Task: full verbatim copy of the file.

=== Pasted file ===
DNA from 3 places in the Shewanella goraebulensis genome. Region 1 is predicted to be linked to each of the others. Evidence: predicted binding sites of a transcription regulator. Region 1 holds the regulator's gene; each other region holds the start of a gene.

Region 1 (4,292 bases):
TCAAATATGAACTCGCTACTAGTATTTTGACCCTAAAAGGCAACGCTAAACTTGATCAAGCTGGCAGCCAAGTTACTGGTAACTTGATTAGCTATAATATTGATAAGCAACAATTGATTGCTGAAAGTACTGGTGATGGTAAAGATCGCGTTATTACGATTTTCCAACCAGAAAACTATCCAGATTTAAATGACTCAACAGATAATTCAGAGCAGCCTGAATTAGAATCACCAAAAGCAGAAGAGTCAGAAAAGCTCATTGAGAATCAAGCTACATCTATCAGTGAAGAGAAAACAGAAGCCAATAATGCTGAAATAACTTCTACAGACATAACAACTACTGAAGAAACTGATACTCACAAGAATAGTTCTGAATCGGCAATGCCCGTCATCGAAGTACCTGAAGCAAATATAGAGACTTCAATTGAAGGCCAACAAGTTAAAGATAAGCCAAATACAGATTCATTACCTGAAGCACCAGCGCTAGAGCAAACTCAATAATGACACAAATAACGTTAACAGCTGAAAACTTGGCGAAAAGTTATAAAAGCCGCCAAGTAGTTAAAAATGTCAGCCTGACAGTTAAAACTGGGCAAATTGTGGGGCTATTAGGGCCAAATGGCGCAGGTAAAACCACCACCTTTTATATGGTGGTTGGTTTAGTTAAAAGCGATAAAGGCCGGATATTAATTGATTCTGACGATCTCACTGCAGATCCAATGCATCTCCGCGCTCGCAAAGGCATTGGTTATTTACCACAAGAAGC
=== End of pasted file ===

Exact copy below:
DNA from 3 places in the Shewanella goraebulensis genome. Region 1 is predicted to be linked to each of the others. Evidence: predicted binding sites of a transcription regulator. Region 1 holds the regulator's gene; each other region holds the start of a gene.

Region 1 (4,292 bases):
TCAAATATGAACTCGCTACTAGTATTTTGACCCTAAAAGGCAACGCTAAACTTGATCAAGCTGGCAGCCAAGTTACTGGTAACTTGATTAGCTATAATATTGATAAGCAACAATTGATTGCTGAAAGTACTGGTGATGGTAAAGATCGCGTTATTACGATTTTCCAACCAGAAAACTATCCAGATTTAAATGACTCAACAGATAATTCAGAGCAGCCTGAATTAGAATCACCAAAAGCAGAAGAGTCAGAAAAGCTCATTGAGAATCAAGCTACATCTATCAGTGAAGAGAAAACAGAAGCCAATAATGCTGAAATAACTTCTACAGACATAACAACTACTGAAGAAACTGATACTCACAAGAATAGTTCTGAATCGGCAATGCCCGTCATCGAAGTACCTGAAGCAAATATAGAGACTTCAATTGAAGGCCAACAAGTTAAAGATAAGCCAAATACAGATTCATTACCTGAAGCACCAGCGCTAGAGCAAACTCAATAATGACACAAATAACGTTAACAGCTGAAAACTTGGCGAAAAGTTATAAAAGCCGCCAAGTAGTTAAAAATGTCAGCCTGACAGTTAAAACTGGGCAAATTGTGGGGCTATTAGGGCCAAATGGCGCAGGTAAAACCACCACCTTTTATATGGTGGTTGGTTTAGTTAAAAGCGATAAAGGCCGGATATTAATTGATTCTGACGATCTCACTGCAGATCCAATGCATCTCCGCGCTCGCAAAGGCATTGGTTATTTACCACAAGAAGC